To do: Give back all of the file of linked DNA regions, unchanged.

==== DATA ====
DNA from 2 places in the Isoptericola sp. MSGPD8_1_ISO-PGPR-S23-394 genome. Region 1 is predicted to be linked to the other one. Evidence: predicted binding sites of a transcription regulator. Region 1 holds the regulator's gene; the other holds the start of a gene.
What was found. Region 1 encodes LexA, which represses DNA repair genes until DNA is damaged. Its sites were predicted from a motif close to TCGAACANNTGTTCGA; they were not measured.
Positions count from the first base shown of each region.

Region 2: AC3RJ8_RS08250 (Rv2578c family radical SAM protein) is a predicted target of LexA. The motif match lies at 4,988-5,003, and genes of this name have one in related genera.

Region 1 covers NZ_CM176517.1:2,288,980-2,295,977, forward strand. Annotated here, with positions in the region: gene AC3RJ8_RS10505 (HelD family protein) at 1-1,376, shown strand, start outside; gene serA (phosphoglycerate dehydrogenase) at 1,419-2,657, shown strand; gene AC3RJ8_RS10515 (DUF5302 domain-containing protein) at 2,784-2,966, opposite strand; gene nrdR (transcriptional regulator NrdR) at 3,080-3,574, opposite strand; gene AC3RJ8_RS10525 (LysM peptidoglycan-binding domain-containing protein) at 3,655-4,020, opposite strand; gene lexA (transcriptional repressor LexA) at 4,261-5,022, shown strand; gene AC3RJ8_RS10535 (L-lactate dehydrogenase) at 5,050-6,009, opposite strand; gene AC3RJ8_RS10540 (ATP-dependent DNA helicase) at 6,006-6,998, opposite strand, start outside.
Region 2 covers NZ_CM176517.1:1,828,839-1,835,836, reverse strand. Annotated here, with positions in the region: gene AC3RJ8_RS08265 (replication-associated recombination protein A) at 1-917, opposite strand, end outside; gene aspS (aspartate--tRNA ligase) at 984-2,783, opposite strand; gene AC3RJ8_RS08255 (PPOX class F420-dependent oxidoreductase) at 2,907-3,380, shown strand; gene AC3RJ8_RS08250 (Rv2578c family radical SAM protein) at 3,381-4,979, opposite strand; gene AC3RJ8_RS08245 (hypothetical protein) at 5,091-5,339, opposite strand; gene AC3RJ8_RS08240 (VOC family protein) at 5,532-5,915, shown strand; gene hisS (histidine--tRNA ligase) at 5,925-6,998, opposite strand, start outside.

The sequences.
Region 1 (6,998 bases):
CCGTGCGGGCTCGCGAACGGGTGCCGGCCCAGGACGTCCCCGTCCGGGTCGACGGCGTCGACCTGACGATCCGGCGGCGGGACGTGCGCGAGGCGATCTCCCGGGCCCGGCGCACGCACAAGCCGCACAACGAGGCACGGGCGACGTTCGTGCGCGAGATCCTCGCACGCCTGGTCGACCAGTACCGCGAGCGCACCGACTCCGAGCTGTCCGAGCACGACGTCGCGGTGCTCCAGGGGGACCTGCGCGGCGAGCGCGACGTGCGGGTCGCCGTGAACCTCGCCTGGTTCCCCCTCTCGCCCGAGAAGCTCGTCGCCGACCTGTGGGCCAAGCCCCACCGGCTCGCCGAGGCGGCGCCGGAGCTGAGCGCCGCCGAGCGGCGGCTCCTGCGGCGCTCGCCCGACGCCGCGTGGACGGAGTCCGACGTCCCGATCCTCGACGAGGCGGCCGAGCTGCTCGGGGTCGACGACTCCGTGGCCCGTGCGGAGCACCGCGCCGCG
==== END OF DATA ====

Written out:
DNA from 2 places in the Isoptericola sp. MSGPD8_1_ISO-PGPR-S23-394 genome. Region 1 is predicted to be linked to the other one. Evidence: predicted binding sites of a transcription regulator. Region 1 holds the regulator's gene; the other holds the start of a gene.
What was found. Region 1 encodes LexA, which represses DNA repair genes until DNA is damaged. Its sites were predicted from a motif close to TCGAACANNTGTTCGA; they were not measured.
Positions count from the first base shown of each region.

Region 2: AC3RJ8_RS08250 (Rv2578c family radical SAM protein) is a predicted target of LexA. The motif match lies at 4,988-5,003, and genes of this name have one in related genera.

Region 1 covers NZ_CM176517.1:2,288,980-2,295,977, forward strand. Annotated here, with positions in the region: gene AC3RJ8_RS10505 (HelD family protein) at 1-1,376, shown strand, start outside; gene serA (phosphoglycerate dehydrogenase) at 1,419-2,657, shown strand; gene AC3RJ8_RS10515 (DUF5302 domain-containing protein) at 2,784-2,966, opposite strand; gene nrdR (transcriptional regulator NrdR) at 3,080-3,574, opposite strand; gene AC3RJ8_RS10525 (LysM peptidoglycan-binding domain-containing protein) at 3,655-4,020, opposite strand; gene lexA (transcriptional repressor LexA) at 4,261-5,022, shown strand; gene AC3RJ8_RS10535 (L-lactate dehydrogenase) at 5,050-6,009, opposite strand; gene AC3RJ8_RS10540 (ATP-dependent DNA helicase) at 6,006-6,998, opposite strand, start outside.
Region 2 covers NZ_CM176517.1:1,828,839-1,835,836, reverse strand. Annotated here, with positions in the region: gene AC3RJ8_RS08265 (replication-associated recombination protein A) at 1-917, opposite strand, end outside; gene aspS (aspartate--tRNA ligase) at 984-2,783, opposite strand; gene AC3RJ8_RS08255 (PPOX class F420-dependent oxidoreductase) at 2,907-3,380, shown strand; gene AC3RJ8_RS08250 (Rv2578c family radical SAM protein) at 3,381-4,979, opposite strand; gene AC3RJ8_RS08245 (hypothetical protein) at 5,091-5,339, opposite strand; gene AC3RJ8_RS08240 (VOC family protein) at 5,532-5,915, shown strand; gene hisS (histidine--tRNA ligase) at 5,925-6,998, opposite strand, start outside.

The sequences.
Region 1 (6,998 bases):
CCGTGCGGGCTCGCGAACGGGTGCCGGCCCAGGACGTCCCCGTCCGGGTCGACGGCGTCGACCTGACGATCCGGCGGCGGGACGTGCGCGAGGCGATCTCCCGGGCCCGGCGCACGCACAAGCCGCACAACGAGGCACGGGCGACGTTCGTGCGCGAGATCCTCGCACGCCTGGTCGACCAGTACCGCGAGCGCACCGACTCCGAGCTGTCCGAGCACGACGTCGCGGTGCTCCAGGGGGACCTGCGCGGCGAGCGCGACGTGCGGGTCGCCGTGAACCTCGCCTGGTTCCCCCTCTCGCCCGAGAAGCTCGTCGCCGACCTGTGGGCCAAGCCCCACCGGCTCGCCGAGGCGGCGCCGGAGCTGAGCGCCGCCGAGCGGCGGCTCCTGCGGCGCTCGCCCGACGCCGCGTGGACGGAGTCCGACGTCCCGATCCTCGACGAGGCGGCCGAGCTGCTCGGGGTCGACGACTCCGTGGCCCGTGCGGAGCACCGCGCCGCG